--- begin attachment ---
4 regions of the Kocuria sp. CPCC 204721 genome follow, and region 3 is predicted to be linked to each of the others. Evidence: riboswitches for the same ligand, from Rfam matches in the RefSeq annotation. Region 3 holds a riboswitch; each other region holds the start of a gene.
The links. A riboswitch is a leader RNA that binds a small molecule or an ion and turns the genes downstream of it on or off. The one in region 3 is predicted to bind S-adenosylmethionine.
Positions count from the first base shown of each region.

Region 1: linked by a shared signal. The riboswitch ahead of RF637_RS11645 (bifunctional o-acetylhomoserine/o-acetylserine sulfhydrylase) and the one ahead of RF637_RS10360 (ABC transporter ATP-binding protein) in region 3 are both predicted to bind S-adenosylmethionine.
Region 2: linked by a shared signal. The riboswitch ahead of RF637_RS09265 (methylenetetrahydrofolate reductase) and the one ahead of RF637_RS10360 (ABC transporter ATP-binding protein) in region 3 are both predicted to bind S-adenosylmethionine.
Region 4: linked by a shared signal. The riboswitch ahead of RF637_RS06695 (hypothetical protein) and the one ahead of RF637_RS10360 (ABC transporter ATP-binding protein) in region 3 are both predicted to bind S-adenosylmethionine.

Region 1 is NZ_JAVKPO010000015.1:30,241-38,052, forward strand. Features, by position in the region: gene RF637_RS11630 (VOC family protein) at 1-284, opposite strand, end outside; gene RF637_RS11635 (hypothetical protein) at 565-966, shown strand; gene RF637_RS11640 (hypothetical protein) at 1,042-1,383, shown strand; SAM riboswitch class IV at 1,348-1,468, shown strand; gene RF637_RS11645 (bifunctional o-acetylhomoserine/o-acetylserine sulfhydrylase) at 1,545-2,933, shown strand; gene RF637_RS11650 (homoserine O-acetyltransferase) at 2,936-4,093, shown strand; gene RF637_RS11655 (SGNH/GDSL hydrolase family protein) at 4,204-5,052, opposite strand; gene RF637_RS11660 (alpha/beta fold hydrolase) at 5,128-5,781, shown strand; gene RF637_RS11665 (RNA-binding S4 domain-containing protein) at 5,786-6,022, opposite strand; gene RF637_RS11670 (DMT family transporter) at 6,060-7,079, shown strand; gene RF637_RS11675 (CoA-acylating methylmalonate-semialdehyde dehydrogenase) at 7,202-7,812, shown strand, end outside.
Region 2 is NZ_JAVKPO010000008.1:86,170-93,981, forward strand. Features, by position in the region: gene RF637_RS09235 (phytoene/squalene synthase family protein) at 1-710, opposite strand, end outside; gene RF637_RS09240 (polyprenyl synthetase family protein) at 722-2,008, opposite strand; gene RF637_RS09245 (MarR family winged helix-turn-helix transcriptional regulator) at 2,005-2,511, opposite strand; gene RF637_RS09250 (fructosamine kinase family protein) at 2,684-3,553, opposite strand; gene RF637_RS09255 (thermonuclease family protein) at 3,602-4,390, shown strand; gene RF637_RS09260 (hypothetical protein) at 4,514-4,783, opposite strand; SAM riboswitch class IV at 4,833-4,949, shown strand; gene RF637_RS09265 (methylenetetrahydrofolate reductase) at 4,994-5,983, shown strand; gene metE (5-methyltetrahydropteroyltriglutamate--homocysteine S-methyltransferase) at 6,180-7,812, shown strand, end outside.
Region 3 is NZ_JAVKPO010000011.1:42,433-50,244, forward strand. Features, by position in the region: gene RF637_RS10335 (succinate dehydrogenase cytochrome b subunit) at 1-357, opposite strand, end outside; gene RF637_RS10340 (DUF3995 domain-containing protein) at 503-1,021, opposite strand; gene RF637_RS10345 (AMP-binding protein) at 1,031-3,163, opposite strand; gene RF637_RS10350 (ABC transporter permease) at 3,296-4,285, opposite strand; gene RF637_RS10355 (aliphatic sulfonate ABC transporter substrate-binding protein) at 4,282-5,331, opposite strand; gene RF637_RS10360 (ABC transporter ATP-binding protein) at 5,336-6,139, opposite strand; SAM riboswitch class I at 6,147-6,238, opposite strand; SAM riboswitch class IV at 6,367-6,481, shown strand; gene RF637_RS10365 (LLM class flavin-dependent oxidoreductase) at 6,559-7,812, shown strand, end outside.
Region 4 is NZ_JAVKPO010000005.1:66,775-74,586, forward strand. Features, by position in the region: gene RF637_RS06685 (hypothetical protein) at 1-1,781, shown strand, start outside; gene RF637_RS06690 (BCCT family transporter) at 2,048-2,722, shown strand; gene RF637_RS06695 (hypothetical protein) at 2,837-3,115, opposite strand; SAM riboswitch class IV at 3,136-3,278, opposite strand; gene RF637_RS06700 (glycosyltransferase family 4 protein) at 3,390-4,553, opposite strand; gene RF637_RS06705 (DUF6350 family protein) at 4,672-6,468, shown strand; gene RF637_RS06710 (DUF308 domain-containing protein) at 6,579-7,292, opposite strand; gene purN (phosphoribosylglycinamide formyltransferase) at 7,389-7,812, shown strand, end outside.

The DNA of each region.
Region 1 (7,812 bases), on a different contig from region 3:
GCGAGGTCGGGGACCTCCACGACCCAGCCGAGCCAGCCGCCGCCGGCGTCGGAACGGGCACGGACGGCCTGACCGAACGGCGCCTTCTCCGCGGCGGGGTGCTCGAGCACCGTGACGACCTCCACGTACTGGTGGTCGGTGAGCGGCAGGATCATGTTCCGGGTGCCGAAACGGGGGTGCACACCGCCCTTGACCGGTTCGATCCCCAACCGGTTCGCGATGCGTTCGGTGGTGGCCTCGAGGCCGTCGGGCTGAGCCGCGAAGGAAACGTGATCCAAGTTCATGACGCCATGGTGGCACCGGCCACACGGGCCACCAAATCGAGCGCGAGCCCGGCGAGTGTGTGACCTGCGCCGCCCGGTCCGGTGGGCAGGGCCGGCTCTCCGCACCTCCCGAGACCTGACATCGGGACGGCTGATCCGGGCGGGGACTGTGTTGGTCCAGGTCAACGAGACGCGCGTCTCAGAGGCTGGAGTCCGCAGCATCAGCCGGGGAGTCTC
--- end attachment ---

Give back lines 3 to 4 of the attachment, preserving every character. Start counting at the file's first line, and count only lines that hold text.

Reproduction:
Positions count from the first base shown of each region.

Region 1: linked by a shared signal. The riboswitch ahead of RF637_RS11645 (bifunctional o-acetylhomoserine/o-acetylserine sulfhydrylase) and the one ahead of RF637_RS10360 (ABC transporter ATP-binding protein) in region 3 are both predicted to bind S-adenosylmethionine.